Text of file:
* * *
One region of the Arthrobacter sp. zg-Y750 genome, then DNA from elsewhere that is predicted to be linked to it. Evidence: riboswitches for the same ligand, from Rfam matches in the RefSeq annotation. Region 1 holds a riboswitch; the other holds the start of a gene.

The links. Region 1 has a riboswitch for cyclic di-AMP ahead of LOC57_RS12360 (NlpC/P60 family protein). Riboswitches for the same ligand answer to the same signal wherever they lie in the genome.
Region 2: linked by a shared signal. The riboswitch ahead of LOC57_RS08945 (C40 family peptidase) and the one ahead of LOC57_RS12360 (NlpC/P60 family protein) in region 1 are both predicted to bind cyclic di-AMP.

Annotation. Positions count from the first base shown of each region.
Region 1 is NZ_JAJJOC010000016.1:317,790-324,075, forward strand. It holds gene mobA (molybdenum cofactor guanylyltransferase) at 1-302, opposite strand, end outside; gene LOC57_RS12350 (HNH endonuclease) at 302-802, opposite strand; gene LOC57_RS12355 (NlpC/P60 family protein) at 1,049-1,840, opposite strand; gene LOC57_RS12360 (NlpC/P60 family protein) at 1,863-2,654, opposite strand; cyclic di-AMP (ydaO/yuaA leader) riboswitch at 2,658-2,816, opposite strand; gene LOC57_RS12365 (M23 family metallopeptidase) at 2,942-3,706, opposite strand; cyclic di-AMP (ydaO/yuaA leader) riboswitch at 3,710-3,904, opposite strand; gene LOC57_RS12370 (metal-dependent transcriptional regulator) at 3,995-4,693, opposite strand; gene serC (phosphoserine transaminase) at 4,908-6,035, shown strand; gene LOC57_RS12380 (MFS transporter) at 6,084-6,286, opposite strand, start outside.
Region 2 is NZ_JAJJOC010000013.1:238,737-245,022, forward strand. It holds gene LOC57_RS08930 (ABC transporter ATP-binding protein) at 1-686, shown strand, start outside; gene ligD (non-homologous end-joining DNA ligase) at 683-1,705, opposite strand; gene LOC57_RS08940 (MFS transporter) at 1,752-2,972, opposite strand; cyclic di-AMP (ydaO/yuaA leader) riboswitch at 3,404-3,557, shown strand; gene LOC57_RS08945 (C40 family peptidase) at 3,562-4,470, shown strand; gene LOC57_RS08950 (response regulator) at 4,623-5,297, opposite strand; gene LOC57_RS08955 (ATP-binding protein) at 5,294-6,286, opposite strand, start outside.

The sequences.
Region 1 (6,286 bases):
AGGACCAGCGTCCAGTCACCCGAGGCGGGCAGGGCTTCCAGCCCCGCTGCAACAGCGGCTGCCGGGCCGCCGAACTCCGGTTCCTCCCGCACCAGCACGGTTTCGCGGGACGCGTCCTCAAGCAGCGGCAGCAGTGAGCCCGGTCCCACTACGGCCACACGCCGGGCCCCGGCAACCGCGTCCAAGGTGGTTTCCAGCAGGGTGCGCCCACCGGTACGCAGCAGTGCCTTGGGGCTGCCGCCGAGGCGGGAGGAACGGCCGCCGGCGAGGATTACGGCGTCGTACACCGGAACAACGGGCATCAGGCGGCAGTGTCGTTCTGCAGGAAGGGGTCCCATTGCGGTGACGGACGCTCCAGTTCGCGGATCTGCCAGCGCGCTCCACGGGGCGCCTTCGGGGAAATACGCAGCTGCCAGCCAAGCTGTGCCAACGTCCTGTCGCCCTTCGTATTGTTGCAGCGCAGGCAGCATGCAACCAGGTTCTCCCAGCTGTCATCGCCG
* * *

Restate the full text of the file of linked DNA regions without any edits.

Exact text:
One region of the Arthrobacter sp. zg-Y750 genome, then DNA from elsewhere that is predicted to be linked to it. Evidence: riboswitches for the same ligand, from Rfam matches in the RefSeq annotation. Region 1 holds a riboswitch; the other holds the start of a gene.

The links. Region 1 has a riboswitch for cyclic di-AMP ahead of LOC57_RS12360 (NlpC/P60 family protein). Riboswitches for the same ligand answer to the same signal wherever they lie in the genome.
Region 2: linked by a shared signal. The riboswitch ahead of LOC57_RS08945 (C40 family peptidase) and the one ahead of LOC57_RS12360 (NlpC/P60 family protein) in region 1 are both predicted to bind cyclic di-AMP.

Annotation. Positions count from the first base shown of each region.
Region 1 is NZ_JAJJOC010000016.1:317,790-324,075, forward strand. It holds gene mobA (molybdenum cofactor guanylyltransferase) at 1-302, opposite strand, end outside; gene LOC57_RS12350 (HNH endonuclease) at 302-802, opposite strand; gene LOC57_RS12355 (NlpC/P60 family protein) at 1,049-1,840, opposite strand; gene LOC57_RS12360 (NlpC/P60 family protein) at 1,863-2,654, opposite strand; cyclic di-AMP (ydaO/yuaA leader) riboswitch at 2,658-2,816, opposite strand; gene LOC57_RS12365 (M23 family metallopeptidase) at 2,942-3,706, opposite strand; cyclic di-AMP (ydaO/yuaA leader) riboswitch at 3,710-3,904, opposite strand; gene LOC57_RS12370 (metal-dependent transcriptional regulator) at 3,995-4,693, opposite strand; gene serC (phosphoserine transaminase) at 4,908-6,035, shown strand; gene LOC57_RS12380 (MFS transporter) at 6,084-6,286, opposite strand, start outside.
Region 2 is NZ_JAJJOC010000013.1:238,737-245,022, forward strand. It holds gene LOC57_RS08930 (ABC transporter ATP-binding protein) at 1-686, shown strand, start outside; gene ligD (non-homologous end-joining DNA ligase) at 683-1,705, opposite strand; gene LOC57_RS08940 (MFS transporter) at 1,752-2,972, opposite strand; cyclic di-AMP (ydaO/yuaA leader) riboswitch at 3,404-3,557, shown strand; gene LOC57_RS08945 (C40 family peptidase) at 3,562-4,470, shown strand; gene LOC57_RS08950 (response regulator) at 4,623-5,297, opposite strand; gene LOC57_RS08955 (ATP-binding protein) at 5,294-6,286, opposite strand, start outside.

The sequences.
Region 1 (6,286 bases):
AGGACCAGCGTCCAGTCACCCGAGGCGGGCAGGGCTTCCAGCCCCGCTGCAACAGCGGCTGCCGGGCCGCCGAACTCCGGTTCCTCCCGCACCAGCACGGTTTCGCGGGACGCGTCCTCAAGCAGCGGCAGCAGTGAGCCCGGTCCCACTACGGCCACACGCCGGGCCCCGGCAACCGCGTCCAAGGTGGTTTCCAGCAGGGTGCGCCCACCGGTACGCAGCAGTGCCTTGGGGCTGCCGCCGAGGCGGGAGGAACGGCCGCCGGCGAGGATTACGGCGTCGTACACCGGAACAACGGGCATCAGGCGGCAGTGTCGTTCTGCAGGAAGGGGTCCCATTGCGGTGACGGACGCTCCAGTTCGCGGATCTGCCAGCGCGCTCCACGGGGCGCCTTCGGGGAAATACGCAGCTGCCAGCCAAGCTGTGCCAACGTCCTGTCGCCCTTCGTATTGTTGCAGCGCAGGCAGCATGCAACCAGGTTCTCCCAGCTGTCATCGCCG